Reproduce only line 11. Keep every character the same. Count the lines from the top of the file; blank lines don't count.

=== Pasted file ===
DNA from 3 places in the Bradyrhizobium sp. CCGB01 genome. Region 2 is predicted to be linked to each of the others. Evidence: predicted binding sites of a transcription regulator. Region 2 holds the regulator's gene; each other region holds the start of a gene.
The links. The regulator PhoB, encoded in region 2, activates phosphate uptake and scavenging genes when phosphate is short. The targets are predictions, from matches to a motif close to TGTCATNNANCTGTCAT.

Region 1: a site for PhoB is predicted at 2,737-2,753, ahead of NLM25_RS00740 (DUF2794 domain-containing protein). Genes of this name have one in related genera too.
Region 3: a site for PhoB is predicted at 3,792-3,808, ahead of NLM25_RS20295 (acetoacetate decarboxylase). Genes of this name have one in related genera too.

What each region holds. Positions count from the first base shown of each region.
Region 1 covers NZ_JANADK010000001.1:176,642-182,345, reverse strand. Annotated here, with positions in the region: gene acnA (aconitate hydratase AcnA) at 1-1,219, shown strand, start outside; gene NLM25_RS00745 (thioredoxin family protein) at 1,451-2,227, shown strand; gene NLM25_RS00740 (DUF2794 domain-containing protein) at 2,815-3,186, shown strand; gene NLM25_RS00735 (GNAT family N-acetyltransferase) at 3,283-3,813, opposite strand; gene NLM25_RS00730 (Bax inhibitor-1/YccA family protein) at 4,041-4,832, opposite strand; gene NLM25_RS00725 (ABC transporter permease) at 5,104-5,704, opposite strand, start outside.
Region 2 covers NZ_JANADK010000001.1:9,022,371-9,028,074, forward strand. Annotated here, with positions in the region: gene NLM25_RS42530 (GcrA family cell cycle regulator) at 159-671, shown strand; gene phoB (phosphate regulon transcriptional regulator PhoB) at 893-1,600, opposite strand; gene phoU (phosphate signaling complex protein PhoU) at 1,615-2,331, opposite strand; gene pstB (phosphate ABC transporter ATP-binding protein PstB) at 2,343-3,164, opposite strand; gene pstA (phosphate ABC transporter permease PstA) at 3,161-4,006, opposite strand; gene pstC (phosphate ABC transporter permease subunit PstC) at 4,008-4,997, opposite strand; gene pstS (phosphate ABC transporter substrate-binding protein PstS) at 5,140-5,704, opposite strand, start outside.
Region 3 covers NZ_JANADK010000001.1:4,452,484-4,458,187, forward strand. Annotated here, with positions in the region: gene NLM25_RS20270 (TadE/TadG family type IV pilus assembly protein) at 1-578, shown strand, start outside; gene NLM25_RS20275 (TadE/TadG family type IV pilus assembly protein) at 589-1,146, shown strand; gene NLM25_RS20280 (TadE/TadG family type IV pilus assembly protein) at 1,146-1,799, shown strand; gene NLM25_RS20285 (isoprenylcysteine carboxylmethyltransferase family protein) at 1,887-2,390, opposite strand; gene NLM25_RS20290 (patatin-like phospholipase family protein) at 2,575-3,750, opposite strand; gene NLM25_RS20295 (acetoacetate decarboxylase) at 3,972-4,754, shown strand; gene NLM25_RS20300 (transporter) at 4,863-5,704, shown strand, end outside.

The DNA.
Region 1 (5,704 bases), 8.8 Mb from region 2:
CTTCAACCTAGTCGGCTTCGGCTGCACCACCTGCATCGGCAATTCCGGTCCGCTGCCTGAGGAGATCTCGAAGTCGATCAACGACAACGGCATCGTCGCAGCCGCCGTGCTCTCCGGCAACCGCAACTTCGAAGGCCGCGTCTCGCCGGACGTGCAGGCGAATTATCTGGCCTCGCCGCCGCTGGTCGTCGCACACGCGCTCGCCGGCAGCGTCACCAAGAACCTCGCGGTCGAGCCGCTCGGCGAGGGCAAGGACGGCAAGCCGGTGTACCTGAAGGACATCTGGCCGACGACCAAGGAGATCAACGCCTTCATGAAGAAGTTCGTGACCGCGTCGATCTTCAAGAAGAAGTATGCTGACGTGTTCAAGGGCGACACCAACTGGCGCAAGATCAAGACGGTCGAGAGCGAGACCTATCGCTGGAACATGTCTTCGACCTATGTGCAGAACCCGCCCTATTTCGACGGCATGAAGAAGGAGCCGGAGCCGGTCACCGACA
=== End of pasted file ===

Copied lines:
CTTCAACCTAGTCGGCTTCGGCTGCACCACCTGCATCGGCAATTCCGGTCCGCTGCCTGAGGAGATCTCGAAGTCGATCAACGACAACGGCATCGTCGCAGCCGCCGTGCTCTCCGGCAACCGCAACTTCGAAGGCCGCGTCTCGCCGGACGTGCAGGCGAATTATCTGGCCTCGCCGCCGCTGGTCGTCGCACACGCGCTCGCCGGCAGCGTCACCAAGAACCTCGCGGTCGAGCCGCTCGGCGAGGGCAAGGACGGCAAGCCGGTGTACCTGAAGGACATCTGGCCGACGACCAAGGAGATCAACGCCTTCATGAAGAAGTTCGTGACCGCGTCGATCTTCAAGAAGAAGTATGCTGACGTGTTCAAGGGCGACACCAACTGGCGCAAGATCAAGACGGTCGAGAGCGAGACCTATCGCTGGAACATGTCTTCGACCTATGTGCAGAACCCGCCCTATTTCGACGGCATGAAGAAGGAGCCGGAGCCGGTCACCGACA